William Vacanarat Shadrach Tubman (1895-1971) was the nineteenth president of Liberia. His efficient management during six terms began the transformation of his country into a modern state.
William V. S. Tubman was born on Nov. 29, 1895, in Harper, Maryland County, Liberia. His father, the Reverend Alexander Tubman, was a general in the Liberian army, former Speaker of the Liberian House of Representatives, former senator, and a Methodist minister. His mother, Elizabeth Rebecca Barnes Tubman, came from Atlanta, Ga. Tubman attended primary school in Harper, then the Methodist Cape Palmas Seminary, and finally Harper County High School. Between 1910 and 1917 he took part in several punitive military expeditions, rising in the ranks from private to officer status. He studied law under private tutors, served as a recorder in the Maryland County Monthly and Probate Court and as a collector of internal revenue, and in 1917 was appointed county attorney.
Tubman entered the national political scene in 1923, when, at the age of 28, he was elected senator from Maryland County to the national legislature. He served in this capacity until 1937, when President Edwin Barclay appointed him to the post of associate justice of the Liberian Supreme Court. An official biography contends that Tubman's elevation to the Supreme Court was designed to remove him from active contention for the presidency.
However, Tubman remained active in Liberia's dominant political party, the True Whig party, and by 1943 had risen to such political standing that President Barclay personally nominated Tubman to succeed him. Tubman was elected president in 1943 and reelected in 1951, 1955, 1959, 1963, 1967, and 1971, for seven consecutive terms, which gave him the longest tenure of any modern president anywhere. For reasons intrinsic to Liberia's political system, Tubman's presidential opponents never garnered more than a minuscule portion of the votes cast.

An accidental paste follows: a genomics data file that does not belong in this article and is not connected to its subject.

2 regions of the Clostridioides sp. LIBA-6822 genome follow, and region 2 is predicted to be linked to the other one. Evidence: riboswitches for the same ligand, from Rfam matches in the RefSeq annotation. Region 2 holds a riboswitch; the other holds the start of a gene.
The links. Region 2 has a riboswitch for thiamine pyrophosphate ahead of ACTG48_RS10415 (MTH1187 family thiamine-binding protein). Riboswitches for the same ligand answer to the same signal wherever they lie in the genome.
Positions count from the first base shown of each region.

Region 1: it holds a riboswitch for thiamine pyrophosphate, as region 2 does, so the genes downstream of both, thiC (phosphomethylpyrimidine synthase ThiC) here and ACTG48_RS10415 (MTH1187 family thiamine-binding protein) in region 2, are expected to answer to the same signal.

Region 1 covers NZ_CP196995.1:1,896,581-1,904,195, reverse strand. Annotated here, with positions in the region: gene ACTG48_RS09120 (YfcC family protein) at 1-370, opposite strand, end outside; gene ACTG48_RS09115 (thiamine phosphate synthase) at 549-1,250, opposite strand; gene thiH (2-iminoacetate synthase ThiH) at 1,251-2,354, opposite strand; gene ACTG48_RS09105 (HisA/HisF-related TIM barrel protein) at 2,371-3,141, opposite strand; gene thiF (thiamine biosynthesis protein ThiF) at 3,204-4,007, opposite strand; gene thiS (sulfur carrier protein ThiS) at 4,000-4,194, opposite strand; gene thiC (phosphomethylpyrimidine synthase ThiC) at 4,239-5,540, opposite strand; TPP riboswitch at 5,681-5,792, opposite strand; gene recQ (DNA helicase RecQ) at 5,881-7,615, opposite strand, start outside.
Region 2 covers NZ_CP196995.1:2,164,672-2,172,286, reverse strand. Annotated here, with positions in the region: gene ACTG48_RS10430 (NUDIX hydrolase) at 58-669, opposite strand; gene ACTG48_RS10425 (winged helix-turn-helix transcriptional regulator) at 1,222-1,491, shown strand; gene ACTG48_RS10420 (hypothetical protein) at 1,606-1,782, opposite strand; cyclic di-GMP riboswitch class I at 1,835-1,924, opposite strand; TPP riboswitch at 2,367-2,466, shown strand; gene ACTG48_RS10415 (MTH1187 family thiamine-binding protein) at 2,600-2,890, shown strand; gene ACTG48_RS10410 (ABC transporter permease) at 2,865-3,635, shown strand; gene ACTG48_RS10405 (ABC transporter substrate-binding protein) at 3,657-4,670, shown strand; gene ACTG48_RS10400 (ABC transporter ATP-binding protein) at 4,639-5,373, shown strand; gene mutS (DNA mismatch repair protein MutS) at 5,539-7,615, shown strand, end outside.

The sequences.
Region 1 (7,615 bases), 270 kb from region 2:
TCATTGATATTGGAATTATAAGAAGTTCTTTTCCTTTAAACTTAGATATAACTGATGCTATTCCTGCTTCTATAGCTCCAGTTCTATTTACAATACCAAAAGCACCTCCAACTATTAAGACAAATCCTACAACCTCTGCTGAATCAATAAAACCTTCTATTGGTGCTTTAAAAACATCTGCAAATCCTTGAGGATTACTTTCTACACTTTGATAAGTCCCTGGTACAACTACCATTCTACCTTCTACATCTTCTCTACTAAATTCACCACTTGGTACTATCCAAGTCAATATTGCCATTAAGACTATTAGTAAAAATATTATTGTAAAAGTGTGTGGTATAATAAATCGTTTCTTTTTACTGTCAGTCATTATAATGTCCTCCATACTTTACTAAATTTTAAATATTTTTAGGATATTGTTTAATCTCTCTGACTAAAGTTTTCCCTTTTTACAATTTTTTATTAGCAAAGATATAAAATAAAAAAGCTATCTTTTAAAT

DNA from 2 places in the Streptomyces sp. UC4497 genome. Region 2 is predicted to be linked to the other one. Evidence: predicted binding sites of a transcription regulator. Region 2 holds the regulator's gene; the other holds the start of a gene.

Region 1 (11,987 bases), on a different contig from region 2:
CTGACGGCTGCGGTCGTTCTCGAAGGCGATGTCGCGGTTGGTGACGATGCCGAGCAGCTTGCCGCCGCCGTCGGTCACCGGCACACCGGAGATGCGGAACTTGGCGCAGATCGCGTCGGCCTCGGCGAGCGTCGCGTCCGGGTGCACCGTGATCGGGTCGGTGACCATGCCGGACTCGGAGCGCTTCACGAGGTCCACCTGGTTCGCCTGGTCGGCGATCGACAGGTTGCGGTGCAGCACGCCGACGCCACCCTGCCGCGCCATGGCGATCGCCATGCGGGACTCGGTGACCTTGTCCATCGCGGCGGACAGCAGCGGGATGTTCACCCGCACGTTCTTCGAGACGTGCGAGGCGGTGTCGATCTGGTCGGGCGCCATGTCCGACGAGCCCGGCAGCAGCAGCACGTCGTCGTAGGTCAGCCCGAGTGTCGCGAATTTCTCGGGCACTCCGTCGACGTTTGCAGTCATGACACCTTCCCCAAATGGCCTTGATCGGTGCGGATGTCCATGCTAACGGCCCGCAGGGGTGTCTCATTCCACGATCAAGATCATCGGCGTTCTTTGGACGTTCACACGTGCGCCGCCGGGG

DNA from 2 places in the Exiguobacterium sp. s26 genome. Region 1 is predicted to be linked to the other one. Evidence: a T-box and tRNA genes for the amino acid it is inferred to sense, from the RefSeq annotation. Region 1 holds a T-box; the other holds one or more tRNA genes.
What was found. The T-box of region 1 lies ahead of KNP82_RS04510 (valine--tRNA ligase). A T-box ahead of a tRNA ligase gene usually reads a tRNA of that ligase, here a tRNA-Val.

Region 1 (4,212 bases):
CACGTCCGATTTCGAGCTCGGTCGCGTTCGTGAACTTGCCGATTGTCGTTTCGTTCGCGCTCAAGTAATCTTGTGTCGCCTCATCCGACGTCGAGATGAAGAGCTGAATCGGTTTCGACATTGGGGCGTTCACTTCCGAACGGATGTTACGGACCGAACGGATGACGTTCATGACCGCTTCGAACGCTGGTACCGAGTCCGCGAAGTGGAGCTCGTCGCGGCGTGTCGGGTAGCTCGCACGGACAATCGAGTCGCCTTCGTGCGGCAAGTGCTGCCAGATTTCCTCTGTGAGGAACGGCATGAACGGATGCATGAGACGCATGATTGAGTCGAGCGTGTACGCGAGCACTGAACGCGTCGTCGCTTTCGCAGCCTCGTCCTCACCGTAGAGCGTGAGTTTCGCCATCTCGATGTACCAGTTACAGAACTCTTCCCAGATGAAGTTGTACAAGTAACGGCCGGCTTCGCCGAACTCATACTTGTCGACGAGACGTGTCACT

As president, Tubman's most significant contribution to Liberian politics was his "unification policy, " by which the hinterland counties, previously economically and politically neglected, were gradually brought into the national framework. The inland counties became fully represented in the Congress, roads and amenities were brought to the interior, and, most significantly, hinterland leaders began to play an important role in all areas of government. The open-door policy of Tubman, another major political line of his administration, permitted extensive foreign investment in Liberia's economy, particularly with respect to the development of the rich iron ore areas of Mt. Nimba and in the Bong and Wologosi ranges.
Tubman was a devout Methodist, a past grand master of the Masons, and a patron or officer in most of Liberia's important civic and voluntary organizations. He died on July 23, 1971, in London after surgery. He left a widow, Antoinette Padmore Tubman, and six children, one of whom, William V. S. Tubman, Jr., was president of the Congress of Industrial Organization, Liberia's principal trade union federation. Tubman was succeeded in the presidency by his vice president, William R. Tolbert.
Further Reading on William Vacanarat Shadrach Tubman
There is no scholarly biography of Tubman. A. Doris Bank Henries, A Biography of President William V. S. Tubman (1968), is an uncritical study. Thomas Patrick Melady, Profiles of African Leaders (1961), has a sympathetic chapter on Tubman. Less sympathetic are the profiles of Tubman in Rolf Italiaander, The New Leaders of Africa (trans. 1961), and John Gunther, Procession (1965).
Additional Biography Sources
Wreh, Tuan, The love of liberty: the rule of President William V. S. Tubman in Liberia, 1944-1971, London: C. Hurst; New York: distributed by Universe Books, 1976.